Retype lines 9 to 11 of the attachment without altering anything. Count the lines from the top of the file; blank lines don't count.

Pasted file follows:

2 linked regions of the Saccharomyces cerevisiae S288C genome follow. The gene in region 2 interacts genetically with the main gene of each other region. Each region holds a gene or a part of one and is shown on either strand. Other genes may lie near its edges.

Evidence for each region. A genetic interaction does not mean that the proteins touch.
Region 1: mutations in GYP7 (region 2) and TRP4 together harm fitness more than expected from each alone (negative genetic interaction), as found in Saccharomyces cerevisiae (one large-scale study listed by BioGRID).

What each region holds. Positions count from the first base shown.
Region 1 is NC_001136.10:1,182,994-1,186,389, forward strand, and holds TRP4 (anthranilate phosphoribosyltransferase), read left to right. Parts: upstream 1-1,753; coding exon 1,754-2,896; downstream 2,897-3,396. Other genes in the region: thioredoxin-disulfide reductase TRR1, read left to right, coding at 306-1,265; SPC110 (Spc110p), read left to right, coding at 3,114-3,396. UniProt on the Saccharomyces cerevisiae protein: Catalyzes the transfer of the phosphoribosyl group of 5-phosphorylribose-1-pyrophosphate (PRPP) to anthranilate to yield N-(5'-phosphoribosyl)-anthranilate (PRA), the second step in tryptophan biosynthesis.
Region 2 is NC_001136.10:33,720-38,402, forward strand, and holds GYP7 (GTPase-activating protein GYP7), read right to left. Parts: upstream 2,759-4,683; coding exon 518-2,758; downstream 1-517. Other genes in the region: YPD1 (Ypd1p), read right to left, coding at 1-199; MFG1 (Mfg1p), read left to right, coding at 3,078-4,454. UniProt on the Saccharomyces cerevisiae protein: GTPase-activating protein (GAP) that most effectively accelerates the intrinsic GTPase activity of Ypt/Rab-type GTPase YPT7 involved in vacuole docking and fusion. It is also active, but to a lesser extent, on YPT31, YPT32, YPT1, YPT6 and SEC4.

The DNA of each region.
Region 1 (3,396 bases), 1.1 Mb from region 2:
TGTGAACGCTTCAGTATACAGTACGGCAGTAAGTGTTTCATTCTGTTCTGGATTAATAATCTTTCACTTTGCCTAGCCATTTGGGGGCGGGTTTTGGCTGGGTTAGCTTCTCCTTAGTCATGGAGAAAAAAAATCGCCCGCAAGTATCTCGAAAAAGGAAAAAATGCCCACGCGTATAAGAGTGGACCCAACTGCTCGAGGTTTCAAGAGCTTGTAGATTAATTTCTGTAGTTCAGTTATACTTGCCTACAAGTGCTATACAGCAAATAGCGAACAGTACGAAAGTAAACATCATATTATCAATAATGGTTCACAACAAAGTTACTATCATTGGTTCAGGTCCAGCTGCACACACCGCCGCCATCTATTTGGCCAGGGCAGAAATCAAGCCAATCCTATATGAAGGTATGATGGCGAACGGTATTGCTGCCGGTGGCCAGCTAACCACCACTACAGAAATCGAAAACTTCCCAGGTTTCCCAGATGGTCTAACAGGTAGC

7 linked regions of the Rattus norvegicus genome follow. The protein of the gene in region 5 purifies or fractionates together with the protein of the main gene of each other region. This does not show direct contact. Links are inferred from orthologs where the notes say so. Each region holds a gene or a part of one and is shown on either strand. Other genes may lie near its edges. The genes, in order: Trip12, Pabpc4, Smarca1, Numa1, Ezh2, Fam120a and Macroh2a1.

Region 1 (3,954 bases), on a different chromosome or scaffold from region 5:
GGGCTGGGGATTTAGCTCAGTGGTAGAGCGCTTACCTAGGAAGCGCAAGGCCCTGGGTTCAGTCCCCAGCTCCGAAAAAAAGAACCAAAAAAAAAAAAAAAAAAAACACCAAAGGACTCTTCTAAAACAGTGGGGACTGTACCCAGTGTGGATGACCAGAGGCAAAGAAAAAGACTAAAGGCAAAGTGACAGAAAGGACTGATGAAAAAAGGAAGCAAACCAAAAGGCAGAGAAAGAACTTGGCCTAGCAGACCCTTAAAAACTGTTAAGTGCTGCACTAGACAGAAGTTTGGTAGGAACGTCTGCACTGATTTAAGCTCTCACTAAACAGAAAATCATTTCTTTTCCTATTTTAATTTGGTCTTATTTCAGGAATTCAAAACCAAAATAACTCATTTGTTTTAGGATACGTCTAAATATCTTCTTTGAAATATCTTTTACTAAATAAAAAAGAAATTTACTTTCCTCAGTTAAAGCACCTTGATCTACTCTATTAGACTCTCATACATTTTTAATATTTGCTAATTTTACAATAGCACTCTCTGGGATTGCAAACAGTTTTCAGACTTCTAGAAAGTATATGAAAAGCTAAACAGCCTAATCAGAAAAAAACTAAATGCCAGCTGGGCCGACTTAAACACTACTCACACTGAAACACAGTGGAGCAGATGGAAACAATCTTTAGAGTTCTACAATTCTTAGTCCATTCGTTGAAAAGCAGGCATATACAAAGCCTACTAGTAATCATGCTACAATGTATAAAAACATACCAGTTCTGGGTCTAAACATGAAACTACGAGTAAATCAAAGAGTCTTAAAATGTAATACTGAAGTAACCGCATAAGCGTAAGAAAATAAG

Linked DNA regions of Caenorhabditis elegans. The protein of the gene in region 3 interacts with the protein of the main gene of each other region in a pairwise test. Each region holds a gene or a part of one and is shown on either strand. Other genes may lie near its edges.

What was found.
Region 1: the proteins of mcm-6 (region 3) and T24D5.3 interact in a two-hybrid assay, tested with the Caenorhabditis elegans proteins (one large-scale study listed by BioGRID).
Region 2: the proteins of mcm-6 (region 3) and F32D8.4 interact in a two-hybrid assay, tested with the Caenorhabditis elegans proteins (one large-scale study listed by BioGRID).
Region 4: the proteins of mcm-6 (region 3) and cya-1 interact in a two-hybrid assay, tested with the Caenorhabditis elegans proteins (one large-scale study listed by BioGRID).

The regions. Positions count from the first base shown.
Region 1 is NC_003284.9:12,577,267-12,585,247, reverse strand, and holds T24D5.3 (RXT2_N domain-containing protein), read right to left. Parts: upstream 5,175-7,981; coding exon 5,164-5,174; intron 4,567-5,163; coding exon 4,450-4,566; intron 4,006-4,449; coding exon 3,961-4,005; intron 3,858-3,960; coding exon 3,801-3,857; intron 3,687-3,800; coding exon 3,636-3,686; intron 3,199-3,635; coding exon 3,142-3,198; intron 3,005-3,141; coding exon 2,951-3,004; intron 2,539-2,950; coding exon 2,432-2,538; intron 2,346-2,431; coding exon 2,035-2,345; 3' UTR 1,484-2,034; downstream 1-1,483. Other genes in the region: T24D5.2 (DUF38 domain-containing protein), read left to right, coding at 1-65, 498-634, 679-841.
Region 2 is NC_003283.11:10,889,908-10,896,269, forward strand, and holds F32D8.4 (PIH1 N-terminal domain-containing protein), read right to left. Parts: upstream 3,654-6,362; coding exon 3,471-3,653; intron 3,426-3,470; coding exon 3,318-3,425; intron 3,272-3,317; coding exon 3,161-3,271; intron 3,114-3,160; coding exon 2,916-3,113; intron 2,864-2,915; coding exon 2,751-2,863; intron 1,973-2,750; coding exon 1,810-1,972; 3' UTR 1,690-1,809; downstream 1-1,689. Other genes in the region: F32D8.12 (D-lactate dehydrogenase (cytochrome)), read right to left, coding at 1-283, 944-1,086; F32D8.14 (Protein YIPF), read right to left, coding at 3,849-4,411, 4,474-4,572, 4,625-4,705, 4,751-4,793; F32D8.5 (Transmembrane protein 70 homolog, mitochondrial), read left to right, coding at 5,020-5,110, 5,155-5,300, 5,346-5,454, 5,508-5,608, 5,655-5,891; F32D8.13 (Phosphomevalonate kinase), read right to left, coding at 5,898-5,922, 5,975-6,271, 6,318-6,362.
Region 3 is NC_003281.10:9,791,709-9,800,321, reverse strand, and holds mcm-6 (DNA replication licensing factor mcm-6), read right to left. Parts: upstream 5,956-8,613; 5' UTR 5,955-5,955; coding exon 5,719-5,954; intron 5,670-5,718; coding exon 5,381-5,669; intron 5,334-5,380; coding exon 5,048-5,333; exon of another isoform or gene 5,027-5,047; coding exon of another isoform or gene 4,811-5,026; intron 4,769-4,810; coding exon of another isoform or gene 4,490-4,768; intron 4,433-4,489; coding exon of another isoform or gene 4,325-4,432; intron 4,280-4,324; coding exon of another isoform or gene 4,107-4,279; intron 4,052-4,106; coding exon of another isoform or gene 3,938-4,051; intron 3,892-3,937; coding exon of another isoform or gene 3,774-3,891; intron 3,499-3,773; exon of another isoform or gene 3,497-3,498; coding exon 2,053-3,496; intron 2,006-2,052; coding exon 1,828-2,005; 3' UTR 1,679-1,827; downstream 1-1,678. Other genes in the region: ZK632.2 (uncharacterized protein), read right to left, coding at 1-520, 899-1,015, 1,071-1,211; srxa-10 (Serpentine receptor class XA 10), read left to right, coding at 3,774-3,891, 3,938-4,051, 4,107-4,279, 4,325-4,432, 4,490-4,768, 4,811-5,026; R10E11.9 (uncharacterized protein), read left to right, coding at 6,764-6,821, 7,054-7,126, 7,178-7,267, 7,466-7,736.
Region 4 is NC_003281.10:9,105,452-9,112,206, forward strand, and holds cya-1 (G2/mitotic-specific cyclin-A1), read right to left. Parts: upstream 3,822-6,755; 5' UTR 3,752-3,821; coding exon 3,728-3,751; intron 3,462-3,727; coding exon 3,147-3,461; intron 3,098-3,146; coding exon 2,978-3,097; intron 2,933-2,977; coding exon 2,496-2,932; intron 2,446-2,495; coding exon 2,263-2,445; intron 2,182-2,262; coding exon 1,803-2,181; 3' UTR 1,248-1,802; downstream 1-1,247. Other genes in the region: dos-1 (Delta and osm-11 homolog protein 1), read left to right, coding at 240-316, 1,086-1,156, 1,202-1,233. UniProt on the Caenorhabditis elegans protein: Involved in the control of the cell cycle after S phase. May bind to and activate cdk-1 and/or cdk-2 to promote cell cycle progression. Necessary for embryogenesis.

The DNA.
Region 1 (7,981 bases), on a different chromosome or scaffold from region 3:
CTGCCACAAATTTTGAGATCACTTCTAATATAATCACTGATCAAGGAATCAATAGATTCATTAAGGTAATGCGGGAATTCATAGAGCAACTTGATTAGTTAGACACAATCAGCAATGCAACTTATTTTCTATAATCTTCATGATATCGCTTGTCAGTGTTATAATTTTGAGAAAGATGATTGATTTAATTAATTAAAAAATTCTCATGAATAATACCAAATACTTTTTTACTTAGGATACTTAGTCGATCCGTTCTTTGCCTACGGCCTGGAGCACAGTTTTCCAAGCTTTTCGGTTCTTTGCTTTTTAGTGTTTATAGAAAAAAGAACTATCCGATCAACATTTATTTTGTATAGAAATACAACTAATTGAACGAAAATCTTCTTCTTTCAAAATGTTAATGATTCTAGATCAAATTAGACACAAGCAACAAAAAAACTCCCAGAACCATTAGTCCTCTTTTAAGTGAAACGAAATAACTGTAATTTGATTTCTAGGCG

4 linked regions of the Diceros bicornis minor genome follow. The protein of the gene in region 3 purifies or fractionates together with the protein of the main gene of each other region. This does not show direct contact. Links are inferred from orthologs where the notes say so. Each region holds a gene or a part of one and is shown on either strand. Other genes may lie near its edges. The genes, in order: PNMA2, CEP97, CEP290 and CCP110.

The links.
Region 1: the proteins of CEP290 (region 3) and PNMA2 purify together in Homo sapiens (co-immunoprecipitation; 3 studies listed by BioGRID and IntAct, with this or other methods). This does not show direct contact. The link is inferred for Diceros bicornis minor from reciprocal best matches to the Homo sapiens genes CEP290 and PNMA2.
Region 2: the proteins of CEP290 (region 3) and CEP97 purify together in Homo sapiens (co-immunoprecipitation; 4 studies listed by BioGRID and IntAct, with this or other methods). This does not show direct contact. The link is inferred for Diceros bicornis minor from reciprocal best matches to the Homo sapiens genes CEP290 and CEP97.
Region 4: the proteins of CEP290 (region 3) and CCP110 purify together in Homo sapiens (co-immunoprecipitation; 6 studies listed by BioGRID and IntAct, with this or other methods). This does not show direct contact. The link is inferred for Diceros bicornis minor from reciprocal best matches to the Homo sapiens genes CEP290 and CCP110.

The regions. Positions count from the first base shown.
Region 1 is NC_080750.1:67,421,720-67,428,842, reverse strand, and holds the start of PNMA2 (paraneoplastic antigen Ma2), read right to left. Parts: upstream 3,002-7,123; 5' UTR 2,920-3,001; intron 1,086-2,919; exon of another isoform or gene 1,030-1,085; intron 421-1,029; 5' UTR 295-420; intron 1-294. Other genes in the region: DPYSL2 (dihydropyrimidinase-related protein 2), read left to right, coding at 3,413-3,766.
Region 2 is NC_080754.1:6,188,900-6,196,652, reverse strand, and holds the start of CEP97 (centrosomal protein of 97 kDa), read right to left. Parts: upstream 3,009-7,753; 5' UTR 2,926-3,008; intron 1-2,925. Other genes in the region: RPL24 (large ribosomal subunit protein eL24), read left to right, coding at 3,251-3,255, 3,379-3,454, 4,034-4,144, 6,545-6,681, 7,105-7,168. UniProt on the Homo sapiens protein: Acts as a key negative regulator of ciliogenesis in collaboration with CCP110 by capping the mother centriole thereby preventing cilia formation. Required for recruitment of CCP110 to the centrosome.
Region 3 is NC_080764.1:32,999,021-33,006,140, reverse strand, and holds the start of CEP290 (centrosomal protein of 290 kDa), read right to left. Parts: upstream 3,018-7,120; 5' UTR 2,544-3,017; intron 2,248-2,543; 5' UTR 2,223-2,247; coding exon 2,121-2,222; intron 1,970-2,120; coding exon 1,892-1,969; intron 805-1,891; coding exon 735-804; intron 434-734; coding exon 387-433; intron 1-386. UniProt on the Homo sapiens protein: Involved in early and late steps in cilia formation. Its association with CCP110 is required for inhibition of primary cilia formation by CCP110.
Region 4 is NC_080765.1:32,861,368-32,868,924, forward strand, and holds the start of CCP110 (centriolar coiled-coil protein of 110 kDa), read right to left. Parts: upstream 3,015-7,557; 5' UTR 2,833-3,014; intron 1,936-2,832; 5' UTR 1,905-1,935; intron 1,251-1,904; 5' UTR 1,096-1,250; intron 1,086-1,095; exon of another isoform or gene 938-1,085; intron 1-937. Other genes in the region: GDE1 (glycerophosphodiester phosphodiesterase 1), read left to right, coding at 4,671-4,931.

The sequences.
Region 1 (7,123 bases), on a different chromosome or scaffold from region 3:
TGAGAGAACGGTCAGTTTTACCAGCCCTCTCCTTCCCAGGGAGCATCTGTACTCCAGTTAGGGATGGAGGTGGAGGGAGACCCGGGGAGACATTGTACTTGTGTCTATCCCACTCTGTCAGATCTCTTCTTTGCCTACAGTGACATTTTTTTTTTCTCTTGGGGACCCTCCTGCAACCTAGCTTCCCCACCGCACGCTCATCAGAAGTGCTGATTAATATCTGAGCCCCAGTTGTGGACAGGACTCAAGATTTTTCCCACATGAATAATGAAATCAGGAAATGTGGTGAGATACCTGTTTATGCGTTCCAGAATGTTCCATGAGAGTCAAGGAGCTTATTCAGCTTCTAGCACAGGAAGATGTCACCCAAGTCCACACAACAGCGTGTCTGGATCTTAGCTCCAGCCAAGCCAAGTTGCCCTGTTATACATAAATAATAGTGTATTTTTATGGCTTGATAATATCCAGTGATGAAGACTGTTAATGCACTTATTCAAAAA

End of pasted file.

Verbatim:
TGTGAACGCTTCAGTATACAGTACGGCAGTAAGTGTTTCATTCTGTTCTGGATTAATAATCTTTCACTTTGCCTAGCCATTTGGGGGCGGGTTTTGGCTGGGTTAGCTTCTCCTTAGTCATGGAGAAAAAAAATCGCCCGCAAGTATCTCGAAAAAGGAAAAAATGCCCACGCGTATAAGAGTGGACCCAACTGCTCGAGGTTTCAAGAGCTTGTAGATTAATTTCTGTAGTTCAGTTATACTTGCCTACAAGTGCTATACAGCAAATAGCGAACAGTACGAAAGTAAACATCATATTATCAATAATGGTTCACAACAAAGTTACTATCATTGGTTCAGGTCCAGCTGCACACACCGCCGCCATCTATTTGGCCAGGGCAGAAATCAAGCCAATCCTATATGAAGGTATGATGGCGAACGGTATTGCTGCCGGTGGCCAGCTAACCACCACTACAGAAATCGAAAACTTCCCAGGTTTCCCAGATGGTCTAACAGGTAGC

7 linked regions of the Rattus norvegicus genome follow. The protein of the gene in region 5 purifies or fractionates together with the protein of the main gene of each other region. This does not show direct contact. Links are inferred from orthologs where the notes say so. Each region holds a gene or a part of one and is shown on either strand. Other genes may lie near its edges. The genes, in order: Trip12, Pabpc4, Smarca1, Numa1, Ezh2, Fam120a and Macroh2a1.

Region 1 (3,954 bases), on a different chromosome or scaffold from region 5: